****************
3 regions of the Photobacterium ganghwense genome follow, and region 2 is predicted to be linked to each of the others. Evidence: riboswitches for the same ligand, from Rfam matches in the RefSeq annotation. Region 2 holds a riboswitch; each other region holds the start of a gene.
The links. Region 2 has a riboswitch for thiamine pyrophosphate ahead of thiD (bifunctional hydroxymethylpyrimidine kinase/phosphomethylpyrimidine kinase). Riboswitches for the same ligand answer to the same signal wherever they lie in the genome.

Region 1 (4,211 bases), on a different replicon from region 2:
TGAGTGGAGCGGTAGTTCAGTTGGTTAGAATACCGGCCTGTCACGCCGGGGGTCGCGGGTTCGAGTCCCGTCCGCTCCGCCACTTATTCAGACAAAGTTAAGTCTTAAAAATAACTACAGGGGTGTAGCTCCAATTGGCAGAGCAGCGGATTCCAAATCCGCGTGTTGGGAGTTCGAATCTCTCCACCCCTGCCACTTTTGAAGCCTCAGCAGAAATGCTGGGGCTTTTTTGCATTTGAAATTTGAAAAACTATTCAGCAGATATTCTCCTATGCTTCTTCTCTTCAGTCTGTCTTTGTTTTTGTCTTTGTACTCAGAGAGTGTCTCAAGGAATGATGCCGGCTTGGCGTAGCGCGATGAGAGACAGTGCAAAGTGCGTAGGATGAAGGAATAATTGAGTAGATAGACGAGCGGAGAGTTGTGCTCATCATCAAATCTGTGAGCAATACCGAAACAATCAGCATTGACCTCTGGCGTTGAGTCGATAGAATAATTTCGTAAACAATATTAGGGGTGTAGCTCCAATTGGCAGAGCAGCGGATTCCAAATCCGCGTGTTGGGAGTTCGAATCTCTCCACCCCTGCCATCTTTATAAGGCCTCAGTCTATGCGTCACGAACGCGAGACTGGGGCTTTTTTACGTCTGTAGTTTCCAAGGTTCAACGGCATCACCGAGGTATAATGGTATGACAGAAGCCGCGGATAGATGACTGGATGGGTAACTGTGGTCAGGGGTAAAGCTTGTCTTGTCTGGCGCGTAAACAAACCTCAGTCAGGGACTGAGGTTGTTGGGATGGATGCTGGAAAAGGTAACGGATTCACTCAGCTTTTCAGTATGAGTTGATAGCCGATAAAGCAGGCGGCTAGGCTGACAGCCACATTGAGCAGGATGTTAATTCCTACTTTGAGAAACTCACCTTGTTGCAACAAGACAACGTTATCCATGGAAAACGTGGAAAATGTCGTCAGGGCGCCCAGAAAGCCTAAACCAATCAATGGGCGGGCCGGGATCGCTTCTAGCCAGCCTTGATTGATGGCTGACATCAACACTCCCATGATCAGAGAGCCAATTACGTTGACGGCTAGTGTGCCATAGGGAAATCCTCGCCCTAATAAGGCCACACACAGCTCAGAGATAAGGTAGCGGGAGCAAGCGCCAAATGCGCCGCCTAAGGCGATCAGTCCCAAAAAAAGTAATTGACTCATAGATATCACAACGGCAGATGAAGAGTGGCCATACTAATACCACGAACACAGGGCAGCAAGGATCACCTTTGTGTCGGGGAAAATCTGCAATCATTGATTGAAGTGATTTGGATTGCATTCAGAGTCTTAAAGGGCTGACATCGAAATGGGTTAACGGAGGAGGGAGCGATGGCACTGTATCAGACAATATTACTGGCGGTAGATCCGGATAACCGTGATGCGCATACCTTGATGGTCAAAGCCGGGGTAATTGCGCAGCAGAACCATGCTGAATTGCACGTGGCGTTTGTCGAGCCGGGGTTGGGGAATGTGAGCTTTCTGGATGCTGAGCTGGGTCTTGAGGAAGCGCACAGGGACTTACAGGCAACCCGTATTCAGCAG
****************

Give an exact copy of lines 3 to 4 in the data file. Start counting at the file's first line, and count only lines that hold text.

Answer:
Region 1 (4,211 bases), on a different replicon from region 2:
TGAGTGGAGCGGTAGTTCAGTTGGTTAGAATACCGGCCTGTCACGCCGGGGGTCGCGGGTTCGAGTCCCGTCCGCTCCGCCACTTATTCAGACAAAGTTAAGTCTTAAAAATAACTACAGGGGTGTAGCTCCAATTGGCAGAGCAGCGGATTCCAAATCCGCGTGTTGGGAGTTCGAATCTCTCCACCCCTGCCACTTTTGAAGCCTCAGCAGAAATGCTGGGGCTTTTTTGCATTTGAAATTTGAAAAACTATTCAGCAGATATTCTCCTATGCTTCTTCTCTTCAGTCTGTCTTTGTTTTTGTCTTTGTACTCAGAGAGTGTCTCAAGGAATGATGCCGGCTTGGCGTAGCGCGATGAGAGACAGTGCAAAGTGCGTAGGATGAAGGAATAATTGAGTAGATAGACGAGCGGAGAGTTGTGCTCATCATCAAATCTGTGAGCAATACCGAAACAATCAGCATTGACCTCTGGCGTTGAGTCGATAGAATAATTTCGTAAACAATATTAGGGGTGTAGCTCCAATTGGCAGAGCAGCGGATTCCAAATCCGCGTGTTGGGAGTTCGAATCTCTCCACCCCTGCCATCTTTATAAGGCCTCAGTCTATGCGTCACGAACGCGAGACTGGGGCTTTTTTACGTCTGTAGTTTCCAAGGTTCAACGGCATCACCGAGGTATAATGGTATGACAGAAGCCGCGGATAGATGACTGGATGGGTAACTGTGGTCAGGGGTAAAGCTTGTCTTGTCTGGCGCGTAAACAAACCTCAGTCAGGGACTGAGGTTGTTGGGATGGATGCTGGAAAAGGTAACGGATTCACTCAGCTTTTCAGTATGAGTTGATAGCCGATAAAGCAGGCGGCTAGGCTGACAGCCACATTGAGCAGGATGTTAATTCCTACTTTGAGAAACTCACCTTGTTGCAACAAGACAACGTTATCCATGGAAAACGTGGAAAATGTCGTCAGGGCGCCCAGAAAGCCTAAACCAATCAATGGGCGGGCCGGGATCGCTTCTAGCCAGCCTTGATTGATGGCTGACATCAACACTCCCATGATCAGAGAGCCAATTACGTTGACGGCTAGTGTGCCATAGGGAAATCCTCGCCCTAATAAGGCCACACACAGCTCAGAGATAAGGTAGCGGGAGCAAGCGCCAAATGCGCCGCCTAAGGCGATCAGTCCCAAAAAAAGTAATTGACTCATAGATATCACAACGGCAGATGAAGAGTGGCCATACTAATACCACGAACACAGGGCAGCAAGGATCACCTTTGTGTCGGGGAAAATCTGCAATCATTGATTGAAGTGATTTGGATTGCATTCAGAGTCTTAAAGGGCTGACATCGAAATGGGTTAACGGAGGAGGGAGCGATGGCACTGTATCAGACAATATTACTGGCGGTAGATCCGGATAACCGTGATGCGCATACCTTGATGGTCAAAGCCGGGGTAATTGCGCAGCAGAACCATGCTGAATTGCACGTGGCGTTTGTCGAGCCGGGGTTGGGGAATGTGAGCTTTCTGGATGCTGAGCTGGGTCTTGAGGAAGCGCACAGGGACTTACAGGCAACCCGTATTCAGCAG